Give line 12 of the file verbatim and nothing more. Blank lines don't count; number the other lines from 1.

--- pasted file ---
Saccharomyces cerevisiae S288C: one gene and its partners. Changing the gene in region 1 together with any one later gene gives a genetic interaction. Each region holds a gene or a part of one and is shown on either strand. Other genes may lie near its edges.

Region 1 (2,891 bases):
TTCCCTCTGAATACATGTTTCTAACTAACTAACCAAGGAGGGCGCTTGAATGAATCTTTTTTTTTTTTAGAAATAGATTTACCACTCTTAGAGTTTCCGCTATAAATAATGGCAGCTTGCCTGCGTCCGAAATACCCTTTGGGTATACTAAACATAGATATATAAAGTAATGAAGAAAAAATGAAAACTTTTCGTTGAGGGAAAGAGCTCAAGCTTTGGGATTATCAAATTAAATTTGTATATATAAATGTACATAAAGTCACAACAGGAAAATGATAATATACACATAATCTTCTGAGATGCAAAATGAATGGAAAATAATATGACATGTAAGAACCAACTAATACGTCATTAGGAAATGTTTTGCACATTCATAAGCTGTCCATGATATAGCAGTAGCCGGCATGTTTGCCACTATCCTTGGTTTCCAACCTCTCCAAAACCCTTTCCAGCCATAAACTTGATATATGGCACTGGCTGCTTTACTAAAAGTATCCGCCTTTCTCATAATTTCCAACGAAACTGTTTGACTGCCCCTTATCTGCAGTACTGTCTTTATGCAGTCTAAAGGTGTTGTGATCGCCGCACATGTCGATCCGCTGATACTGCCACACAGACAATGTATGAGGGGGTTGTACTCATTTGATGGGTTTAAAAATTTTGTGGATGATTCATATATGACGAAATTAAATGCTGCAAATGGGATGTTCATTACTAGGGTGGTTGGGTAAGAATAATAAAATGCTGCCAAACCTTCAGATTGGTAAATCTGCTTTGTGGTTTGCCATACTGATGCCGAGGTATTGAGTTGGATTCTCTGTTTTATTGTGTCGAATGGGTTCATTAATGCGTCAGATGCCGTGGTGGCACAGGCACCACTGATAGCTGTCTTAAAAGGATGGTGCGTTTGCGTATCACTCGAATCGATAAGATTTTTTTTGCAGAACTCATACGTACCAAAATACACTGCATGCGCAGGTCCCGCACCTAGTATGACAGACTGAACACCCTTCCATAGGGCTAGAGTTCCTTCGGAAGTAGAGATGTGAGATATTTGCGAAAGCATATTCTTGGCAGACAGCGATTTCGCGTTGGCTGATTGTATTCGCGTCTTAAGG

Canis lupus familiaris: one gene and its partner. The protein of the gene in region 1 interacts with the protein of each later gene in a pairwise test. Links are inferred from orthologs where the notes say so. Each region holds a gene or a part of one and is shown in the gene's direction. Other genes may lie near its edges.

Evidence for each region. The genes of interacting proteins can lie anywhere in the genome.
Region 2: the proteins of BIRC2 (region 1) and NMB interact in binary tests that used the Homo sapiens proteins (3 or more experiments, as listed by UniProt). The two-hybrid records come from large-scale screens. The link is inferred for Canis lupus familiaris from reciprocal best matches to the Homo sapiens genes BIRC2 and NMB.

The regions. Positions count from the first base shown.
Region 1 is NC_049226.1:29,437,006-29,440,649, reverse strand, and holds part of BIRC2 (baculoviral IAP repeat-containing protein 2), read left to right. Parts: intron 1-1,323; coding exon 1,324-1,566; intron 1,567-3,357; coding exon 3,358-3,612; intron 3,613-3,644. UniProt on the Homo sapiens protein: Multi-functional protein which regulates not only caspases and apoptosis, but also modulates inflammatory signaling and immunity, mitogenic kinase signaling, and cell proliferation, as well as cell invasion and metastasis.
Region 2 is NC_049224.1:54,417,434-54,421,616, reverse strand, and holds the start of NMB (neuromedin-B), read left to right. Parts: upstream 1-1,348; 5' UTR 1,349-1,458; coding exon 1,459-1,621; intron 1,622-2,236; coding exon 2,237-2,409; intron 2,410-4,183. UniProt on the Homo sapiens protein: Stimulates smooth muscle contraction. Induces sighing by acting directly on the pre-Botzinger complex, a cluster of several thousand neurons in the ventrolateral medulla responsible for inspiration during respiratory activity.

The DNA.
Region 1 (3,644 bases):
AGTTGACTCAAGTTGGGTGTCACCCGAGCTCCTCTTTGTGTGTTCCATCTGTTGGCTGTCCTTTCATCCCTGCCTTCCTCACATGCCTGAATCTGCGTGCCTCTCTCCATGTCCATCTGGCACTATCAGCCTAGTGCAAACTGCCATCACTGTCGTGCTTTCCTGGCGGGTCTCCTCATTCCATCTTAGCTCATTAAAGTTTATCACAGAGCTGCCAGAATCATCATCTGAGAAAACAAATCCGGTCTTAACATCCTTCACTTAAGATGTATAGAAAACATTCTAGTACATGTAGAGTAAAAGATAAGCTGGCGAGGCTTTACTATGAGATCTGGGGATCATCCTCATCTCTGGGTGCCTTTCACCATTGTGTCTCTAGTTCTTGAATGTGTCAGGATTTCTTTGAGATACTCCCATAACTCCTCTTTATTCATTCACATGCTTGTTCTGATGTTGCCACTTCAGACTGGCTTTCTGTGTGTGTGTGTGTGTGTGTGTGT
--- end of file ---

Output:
AGTTGACTCAAGTTGGGTGTCACCCGAGCTCCTCTTTGTGTGTTCCATCTGTTGGCTGTCCTTTCATCCCTGCCTTCCTCACATGCCTGAATCTGCGTGCCTCTCTCCATGTCCATCTGGCACTATCAGCCTAGTGCAAACTGCCATCACTGTCGTGCTTTCCTGGCGGGTCTCCTCATTCCATCTTAGCTCATTAAAGTTTATCACAGAGCTGCCAGAATCATCATCTGAGAAAACAAATCCGGTCTTAACATCCTTCACTTAAGATGTATAGAAAACATTCTAGTACATGTAGAGTAAAAGATAAGCTGGCGAGGCTTTACTATGAGATCTGGGGATCATCCTCATCTCTGGGTGCCTTTCACCATTGTGTCTCTAGTTCTTGAATGTGTCAGGATTTCTTTGAGATACTCCCATAACTCCTCTTTATTCATTCACATGCTTGTTCTGATGTTGCCACTTCAGACTGGCTTTCTGTGTGTGTGTGTGTGTGTGTGTGT